import datapackage

datapackage_url = ''
dp = datapackage.Package(datapackage_url)

for row in dp.resources[0].iter(keyed=True):
    # {'Funding Org:Identifier': 'GB-CHC-1164021', 'Beneficiary Location:Geographic Code Type': 'UA', 'From an open call?': None, 'Beneficiary Location:Name': 'Reading', 'Grant Programme:Code': None, 'Beneficiary Location:Geographic Code': 'E06000038', 'Amount Disbursed': Decimal('300000'), 'Recipient Org:City': 'Newbury', 'Award Date': datetime.datetime(2014, 7, 8, 0, 0), 'Beneficiary Location:Longitude': Decimal('-0.95543100000000003024780426130746491253376007080078125'), 'Recipient Org:Web Address': '', 'Recipient Org:Charity Number': '1142154', 'Grant Programme:Title': None, 'Related Activity': None, 'Grant Programme:URL': None, 'Recipient Org:Country': 'UK', 'Funding Org:Name': 'The Blagrave Trust', 'Title': 'Achieving Further', 'Planned Dates:End Date': datetime.datetime(2017, 6, 30, 0, 0), 'Recipient Org:Postal Code': 'RG14 1JQ', 'Identifier': '360G-blagravetrust-00658000009YZRq', 'Data Source': None, 'Planned Dates:Start Date': None, 'Currency': 'GBP', 'Description': 'Work with 22 FE colleges to improve attainment; attendance and participation', 'Recipient Org:Identifier': 'GB-CHC-1142154', 'Recipient Org:Description': 'Charity working with nurseries schools and colleges to raise attainment and achivement of children particularly those with barriers to learning', 'Funding Org:Department': None, 'Beneficiary Location:Country Code': None, 'Last modified': None, 'URL': None, 'Amount Awarded': Decimal('300000'), 'Beneficiary Location:Latitude': Decimal('51.4541449999999969122654874809086322784423828125'), 'Recipient Org:County': 'Berkshire', 'Recipient Org:Name': 'Achievement for All', 'Recipient Org:Street Address': 'Oxford House, Oxford Street', 'Planned Dates:Duration (months)': None, 'Recipient Org:Company Number': None}

Also, as we define the Table Schema, we can use goodtables to perform data validation and get a report of issues found:

from goodtables import validate

datapackage_url = ''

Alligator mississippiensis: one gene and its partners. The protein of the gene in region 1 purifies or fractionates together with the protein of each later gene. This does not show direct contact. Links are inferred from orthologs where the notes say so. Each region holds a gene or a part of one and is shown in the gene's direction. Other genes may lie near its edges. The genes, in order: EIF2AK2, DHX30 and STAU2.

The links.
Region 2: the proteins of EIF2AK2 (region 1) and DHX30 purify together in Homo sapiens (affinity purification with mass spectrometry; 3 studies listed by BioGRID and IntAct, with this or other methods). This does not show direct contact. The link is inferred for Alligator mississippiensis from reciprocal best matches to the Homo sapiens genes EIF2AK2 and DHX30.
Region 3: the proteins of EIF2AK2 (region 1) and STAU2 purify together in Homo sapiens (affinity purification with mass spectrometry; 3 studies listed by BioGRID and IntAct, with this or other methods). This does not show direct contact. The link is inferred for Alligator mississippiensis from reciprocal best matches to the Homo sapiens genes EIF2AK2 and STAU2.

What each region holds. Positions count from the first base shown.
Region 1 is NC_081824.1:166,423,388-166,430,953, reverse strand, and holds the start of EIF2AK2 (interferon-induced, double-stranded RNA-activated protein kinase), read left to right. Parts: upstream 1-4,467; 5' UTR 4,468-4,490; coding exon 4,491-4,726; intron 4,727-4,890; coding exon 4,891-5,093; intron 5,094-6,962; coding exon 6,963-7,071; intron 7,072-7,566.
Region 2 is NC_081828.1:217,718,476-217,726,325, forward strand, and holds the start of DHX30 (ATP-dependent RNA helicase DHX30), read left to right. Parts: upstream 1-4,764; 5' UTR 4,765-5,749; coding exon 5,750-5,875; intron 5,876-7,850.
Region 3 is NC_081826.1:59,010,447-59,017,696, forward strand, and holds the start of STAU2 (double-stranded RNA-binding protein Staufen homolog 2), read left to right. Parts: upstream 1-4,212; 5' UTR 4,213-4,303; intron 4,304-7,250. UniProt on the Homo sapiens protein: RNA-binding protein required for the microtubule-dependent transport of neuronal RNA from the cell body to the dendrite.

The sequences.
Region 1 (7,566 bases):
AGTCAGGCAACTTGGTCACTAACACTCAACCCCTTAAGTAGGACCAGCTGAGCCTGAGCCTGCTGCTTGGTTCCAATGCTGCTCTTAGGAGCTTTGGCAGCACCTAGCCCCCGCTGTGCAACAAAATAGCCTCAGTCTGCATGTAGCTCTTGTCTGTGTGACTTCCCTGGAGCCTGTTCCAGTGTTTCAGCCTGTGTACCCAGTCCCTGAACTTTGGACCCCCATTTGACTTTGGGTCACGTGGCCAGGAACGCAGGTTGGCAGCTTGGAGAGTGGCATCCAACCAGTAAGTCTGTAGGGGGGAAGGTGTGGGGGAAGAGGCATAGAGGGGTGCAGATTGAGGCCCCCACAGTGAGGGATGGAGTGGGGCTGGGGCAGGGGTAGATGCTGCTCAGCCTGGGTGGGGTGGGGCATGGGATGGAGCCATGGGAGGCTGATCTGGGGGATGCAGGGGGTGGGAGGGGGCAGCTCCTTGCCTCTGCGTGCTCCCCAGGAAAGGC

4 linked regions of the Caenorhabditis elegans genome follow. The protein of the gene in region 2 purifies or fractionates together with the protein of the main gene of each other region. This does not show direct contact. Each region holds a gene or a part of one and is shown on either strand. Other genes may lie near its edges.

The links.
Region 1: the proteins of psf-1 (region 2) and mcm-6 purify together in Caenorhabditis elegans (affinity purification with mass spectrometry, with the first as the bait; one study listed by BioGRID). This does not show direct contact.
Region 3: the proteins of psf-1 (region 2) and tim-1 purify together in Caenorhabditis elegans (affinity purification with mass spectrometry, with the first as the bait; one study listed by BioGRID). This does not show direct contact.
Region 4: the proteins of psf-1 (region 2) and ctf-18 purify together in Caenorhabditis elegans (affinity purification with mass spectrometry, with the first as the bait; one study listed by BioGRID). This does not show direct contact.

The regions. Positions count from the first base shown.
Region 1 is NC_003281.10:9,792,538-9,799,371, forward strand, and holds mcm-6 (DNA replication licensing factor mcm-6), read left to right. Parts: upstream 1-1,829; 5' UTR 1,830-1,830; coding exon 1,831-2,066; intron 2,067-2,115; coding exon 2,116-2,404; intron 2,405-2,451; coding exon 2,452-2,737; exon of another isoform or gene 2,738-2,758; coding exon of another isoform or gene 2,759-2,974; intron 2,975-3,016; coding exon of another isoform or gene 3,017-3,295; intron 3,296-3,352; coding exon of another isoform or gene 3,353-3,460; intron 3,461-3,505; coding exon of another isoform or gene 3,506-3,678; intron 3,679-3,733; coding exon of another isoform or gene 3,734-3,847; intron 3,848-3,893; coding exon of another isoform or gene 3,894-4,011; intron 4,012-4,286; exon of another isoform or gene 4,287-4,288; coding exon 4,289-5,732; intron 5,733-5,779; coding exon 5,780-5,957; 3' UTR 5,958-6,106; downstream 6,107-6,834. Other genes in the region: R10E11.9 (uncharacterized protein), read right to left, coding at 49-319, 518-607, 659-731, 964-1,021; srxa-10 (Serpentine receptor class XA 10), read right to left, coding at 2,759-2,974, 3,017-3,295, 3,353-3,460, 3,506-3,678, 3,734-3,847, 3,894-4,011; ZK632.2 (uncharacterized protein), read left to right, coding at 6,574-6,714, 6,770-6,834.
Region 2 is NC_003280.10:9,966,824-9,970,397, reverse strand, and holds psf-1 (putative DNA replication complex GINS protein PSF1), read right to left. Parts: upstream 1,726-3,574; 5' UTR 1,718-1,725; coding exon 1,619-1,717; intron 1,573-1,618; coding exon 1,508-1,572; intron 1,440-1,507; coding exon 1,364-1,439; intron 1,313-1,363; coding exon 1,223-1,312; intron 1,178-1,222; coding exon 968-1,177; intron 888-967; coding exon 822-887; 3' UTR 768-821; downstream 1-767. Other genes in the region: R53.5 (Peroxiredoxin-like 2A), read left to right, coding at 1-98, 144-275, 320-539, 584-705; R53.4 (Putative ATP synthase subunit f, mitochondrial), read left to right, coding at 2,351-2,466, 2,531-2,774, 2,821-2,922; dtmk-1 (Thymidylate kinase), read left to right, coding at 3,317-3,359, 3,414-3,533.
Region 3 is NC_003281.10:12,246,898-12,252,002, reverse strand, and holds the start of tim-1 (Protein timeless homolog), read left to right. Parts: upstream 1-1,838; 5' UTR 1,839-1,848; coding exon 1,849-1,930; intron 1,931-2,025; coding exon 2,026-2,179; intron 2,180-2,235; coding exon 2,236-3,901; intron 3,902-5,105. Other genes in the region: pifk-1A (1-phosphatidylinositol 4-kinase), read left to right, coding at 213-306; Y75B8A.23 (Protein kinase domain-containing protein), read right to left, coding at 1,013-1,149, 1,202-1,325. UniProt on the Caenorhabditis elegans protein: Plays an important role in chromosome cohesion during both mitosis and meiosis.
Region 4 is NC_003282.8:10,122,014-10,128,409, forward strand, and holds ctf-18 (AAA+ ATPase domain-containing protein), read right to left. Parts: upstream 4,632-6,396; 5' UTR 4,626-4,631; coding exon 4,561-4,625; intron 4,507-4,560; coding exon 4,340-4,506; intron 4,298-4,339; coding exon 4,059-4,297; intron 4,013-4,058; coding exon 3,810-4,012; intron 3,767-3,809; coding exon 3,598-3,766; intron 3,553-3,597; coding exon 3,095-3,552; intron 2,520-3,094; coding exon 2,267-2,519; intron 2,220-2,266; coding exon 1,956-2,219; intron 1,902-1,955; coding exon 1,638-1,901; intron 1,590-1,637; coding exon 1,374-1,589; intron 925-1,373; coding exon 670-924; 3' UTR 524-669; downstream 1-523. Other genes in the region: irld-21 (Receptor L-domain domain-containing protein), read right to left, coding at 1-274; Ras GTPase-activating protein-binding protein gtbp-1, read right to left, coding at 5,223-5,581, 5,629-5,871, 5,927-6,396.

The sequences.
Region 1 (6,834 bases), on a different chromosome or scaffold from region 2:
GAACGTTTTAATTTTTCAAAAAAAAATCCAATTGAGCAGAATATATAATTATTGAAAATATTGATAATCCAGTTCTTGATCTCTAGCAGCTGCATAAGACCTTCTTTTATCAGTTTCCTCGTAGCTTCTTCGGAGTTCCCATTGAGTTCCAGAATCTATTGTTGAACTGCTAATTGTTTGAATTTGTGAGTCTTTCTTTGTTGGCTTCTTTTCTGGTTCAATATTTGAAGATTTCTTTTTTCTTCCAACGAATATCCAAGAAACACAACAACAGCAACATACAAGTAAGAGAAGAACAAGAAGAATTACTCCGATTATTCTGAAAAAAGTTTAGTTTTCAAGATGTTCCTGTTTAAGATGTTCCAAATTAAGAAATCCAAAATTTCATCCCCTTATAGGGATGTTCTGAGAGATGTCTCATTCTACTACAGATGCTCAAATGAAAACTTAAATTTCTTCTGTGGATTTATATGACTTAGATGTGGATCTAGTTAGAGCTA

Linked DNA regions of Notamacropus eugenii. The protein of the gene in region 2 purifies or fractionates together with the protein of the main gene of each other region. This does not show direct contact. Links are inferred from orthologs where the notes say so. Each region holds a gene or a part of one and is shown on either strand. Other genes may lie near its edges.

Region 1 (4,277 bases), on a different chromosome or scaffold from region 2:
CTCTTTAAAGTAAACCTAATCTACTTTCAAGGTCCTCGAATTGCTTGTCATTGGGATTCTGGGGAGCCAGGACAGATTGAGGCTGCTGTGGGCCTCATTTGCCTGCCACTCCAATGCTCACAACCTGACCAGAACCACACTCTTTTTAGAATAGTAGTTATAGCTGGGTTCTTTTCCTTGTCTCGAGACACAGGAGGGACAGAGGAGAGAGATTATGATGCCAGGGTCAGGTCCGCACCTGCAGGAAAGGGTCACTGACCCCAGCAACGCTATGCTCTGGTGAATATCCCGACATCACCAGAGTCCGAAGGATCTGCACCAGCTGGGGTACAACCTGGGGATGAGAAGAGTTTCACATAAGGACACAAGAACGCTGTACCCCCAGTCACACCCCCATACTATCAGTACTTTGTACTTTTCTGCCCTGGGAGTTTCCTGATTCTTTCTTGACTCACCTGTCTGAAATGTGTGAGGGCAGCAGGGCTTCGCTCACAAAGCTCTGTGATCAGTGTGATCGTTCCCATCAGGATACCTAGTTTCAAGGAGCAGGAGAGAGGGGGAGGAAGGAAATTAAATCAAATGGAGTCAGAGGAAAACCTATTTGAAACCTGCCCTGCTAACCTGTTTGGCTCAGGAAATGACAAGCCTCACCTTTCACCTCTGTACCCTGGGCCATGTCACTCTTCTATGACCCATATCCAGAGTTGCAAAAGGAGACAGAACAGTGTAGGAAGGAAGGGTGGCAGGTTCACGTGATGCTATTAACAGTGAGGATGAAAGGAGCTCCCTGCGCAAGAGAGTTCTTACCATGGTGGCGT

{'error-count': 0,
	 'preset': 'datapackage',
	 'table-count': 1,
	 'tables': [{'datapackage': '',
	   'encoding': None,
	   'error-count': 0,
	   'errors': [],
	   'format': 'inline',
	   'headers': ['Identifier',
		'Amount Awarded',
		'Amount Disbursed',
		'Award Date',
		'Planned Dates:Start Date',


		'Grant Programme:URL',
		'From an open call?',
		'Related Activity',
		'Last modified',
		'Data Source'],
	   'row-count': 70,
	   'schema': 'table-schema',
	   'scheme': None,
	   'source': '',
	   'time': 0.53,
	   'valid': True}],
	 'time': 1.386,
	 'valid': True,
	 'warnings': []}

IATI Registry

The IATI Standard is a technical framework to publish aid, development, and humanitarian data in a standard way. Data published in the IATI standard is indexed on the IATI Registry. Here we will demonstrate the creation of a custom Data Package profile to package data meant to be published in the registry, ensuring that it has the required metadata.

Here are the fields available when publishing a new IATI file on the registry:

Name Data Package field Description Type
registry-file-id name A unique identifier for the activity record string
registry-publisher-id - Publisher identificator on the IATI Registry string
title title The title of the dataset string
description description Some useful notes about the data string
source-url resources[0]['path'] URL to a publicly accessible IATI file string
contact-email - Contact email for publisher string
file-type - Must be either ‘Activity’ or ‘Organization’ string
recipient-country - Recipient country string
last-updated-datetime - Timestamp of the last modification date-time
activity-count - Number of activities described in the data integer
default-language - Language of the data string
secondary-publisher - The publisher this dataset is published on behalf of string

To create the new profile, we will add those fields that do not map directly to the Data Package specification to a standard Data Package descriptor and create a custom JSON Schema to validate it. Here is the resulting Data Package descriptor.


The Open Council Data defined the standard Trees 1.3 for describing the trees in a geographical region (e.g. a council). This standard includes information about the location, type, and other characteristics of individual trees, which is useful for planning future growth, maintenance of canopy cover, managing risk of falling branches, etc.

We are using the from Colac Otway Shire Trees as an example.

lat lon genus species dbh dbh_min dbh_max year_min year_max crown crown_min crown_max height height_min height_max common location ref maintenance maturity planted updated health variety description family ule_min ule_max address
-38.344595 143.592171 Melaleuca Stypheliodes 1               5     Prickly Paperback street 10001   mature 1975-01-01               106 Queen ST COLAC VIC 3250
-38.346198 143.591812 Melaleuca Stypheliodes 1               4     Prickly Paperback street 10004   mature 1975-01-01               122 Queen ST COLAC VIC 3250
-38.342097 143.588944 Fraxinus Excelsior 1.2               12     Golden Ash street 10007   mature 1980-01-01               40 Rae ST COLAC VIC 3250